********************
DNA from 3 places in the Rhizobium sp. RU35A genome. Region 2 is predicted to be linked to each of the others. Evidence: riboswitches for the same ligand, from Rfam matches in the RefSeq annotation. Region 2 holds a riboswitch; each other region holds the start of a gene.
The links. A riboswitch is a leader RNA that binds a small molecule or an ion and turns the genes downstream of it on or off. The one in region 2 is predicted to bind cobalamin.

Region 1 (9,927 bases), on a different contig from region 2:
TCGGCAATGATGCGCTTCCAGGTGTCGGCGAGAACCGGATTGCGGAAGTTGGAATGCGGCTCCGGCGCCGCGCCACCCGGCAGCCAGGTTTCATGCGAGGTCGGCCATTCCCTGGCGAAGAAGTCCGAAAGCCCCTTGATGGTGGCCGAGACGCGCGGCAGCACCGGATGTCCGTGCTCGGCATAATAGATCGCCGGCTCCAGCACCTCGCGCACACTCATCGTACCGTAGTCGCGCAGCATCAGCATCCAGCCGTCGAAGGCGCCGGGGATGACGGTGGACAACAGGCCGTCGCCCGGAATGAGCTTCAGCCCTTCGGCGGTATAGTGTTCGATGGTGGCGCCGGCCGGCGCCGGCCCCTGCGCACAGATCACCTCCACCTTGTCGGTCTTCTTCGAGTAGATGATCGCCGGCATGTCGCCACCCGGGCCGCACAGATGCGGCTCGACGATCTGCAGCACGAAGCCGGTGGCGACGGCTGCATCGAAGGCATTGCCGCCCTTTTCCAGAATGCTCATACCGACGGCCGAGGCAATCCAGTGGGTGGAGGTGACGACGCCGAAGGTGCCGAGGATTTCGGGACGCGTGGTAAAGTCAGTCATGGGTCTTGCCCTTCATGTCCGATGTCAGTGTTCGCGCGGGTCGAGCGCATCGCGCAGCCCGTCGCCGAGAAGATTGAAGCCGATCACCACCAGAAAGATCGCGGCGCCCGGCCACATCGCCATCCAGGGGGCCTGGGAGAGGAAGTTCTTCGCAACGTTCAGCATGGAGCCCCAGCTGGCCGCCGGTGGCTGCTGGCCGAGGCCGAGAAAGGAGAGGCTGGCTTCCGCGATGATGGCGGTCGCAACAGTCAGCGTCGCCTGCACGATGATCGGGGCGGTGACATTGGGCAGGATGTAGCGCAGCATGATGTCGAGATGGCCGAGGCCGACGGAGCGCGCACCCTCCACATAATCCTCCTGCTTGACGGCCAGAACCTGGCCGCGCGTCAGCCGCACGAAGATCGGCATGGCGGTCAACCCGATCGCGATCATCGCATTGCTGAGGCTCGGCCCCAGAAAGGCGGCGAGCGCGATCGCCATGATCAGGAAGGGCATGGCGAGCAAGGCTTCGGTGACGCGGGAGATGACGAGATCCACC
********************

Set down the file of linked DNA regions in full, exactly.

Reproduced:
DNA from 3 places in the Rhizobium sp. RU35A genome. Region 2 is predicted to be linked to each of the others. Evidence: riboswitches for the same ligand, from Rfam matches in the RefSeq annotation. Region 2 holds a riboswitch; each other region holds the start of a gene.
The links. A riboswitch is a leader RNA that binds a small molecule or an ion and turns the genes downstream of it on or off. The one in region 2 is predicted to bind cobalamin.

Region 1 (9,927 bases), on a different contig from region 2:
TCGGCAATGATGCGCTTCCAGGTGTCGGCGAGAACCGGATTGCGGAAGTTGGAATGCGGCTCCGGCGCCGCGCCACCCGGCAGCCAGGTTTCATGCGAGGTCGGCCATTCCCTGGCGAAGAAGTCCGAAAGCCCCTTGATGGTGGCCGAGACGCGCGGCAGCACCGGATGTCCGTGCTCGGCATAATAGATCGCCGGCTCCAGCACCTCGCGCACACTCATCGTACCGTAGTCGCGCAGCATCAGCATCCAGCCGTCGAAGGCGCCGGGGATGACGGTGGACAACAGGCCGTCGCCCGGAATGAGCTTCAGCCCTTCGGCGGTATAGTGTTCGATGGTGGCGCCGGCCGGCGCCGGCCCCTGCGCACAGATCACCTCCACCTTGTCGGTCTTCTTCGAGTAGATGATCGCCGGCATGTCGCCACCCGGGCCGCACAGATGCGGCTCGACGATCTGCAGCACGAAGCCGGTGGCGACGGCTGCATCGAAGGCATTGCCGCCCTTTTCCAGAATGCTCATACCGACGGCCGAGGCAATCCAGTGGGTGGAGGTGACGACGCCGAAGGTGCCGAGGATTTCGGGACGCGTGGTAAAGTCAGTCATGGGTCTTGCCCTTCATGTCCGATGTCAGTGTTCGCGCGGGTCGAGCGCATCGCGCAGCCCGTCGCCGAGAAGATTGAAGCCGATCACCACCAGAAAGATCGCGGCGCCCGGCCACATCGCCATCCAGGGGGCCTGGGAGAGGAAGTTCTTCGCAACGTTCAGCATGGAGCCCCAGCTGGCCGCCGGTGGCTGCTGGCCGAGGCCGAGAAAGGAGAGGCTGGCTTCCGCGATGATGGCGGTCGCAACAGTCAGCGTCGCCTGCACGATGATCGGGGCGGTGACATTGGGCAGGATGTAGCGCAGCATGATGTCGAGATGGCCGAGGCCGACGGAGCGCGCACCCTCCACATAATCCTCCTGCTTGACGGCCAGAACCTGGCCGCGCGTCAGCCGCACGAAGATCGGCATGGCGGTCAACCCGATCGCGATCATCGCATTGCTGAGGCTCGGCCCCAGAAAGGCGGCGAGCGCGATCGCCATGATCAGGAAGGGCATGGCGAGCAAGGCTTCGGTGACGCGGGAGATGACGAGATCCACC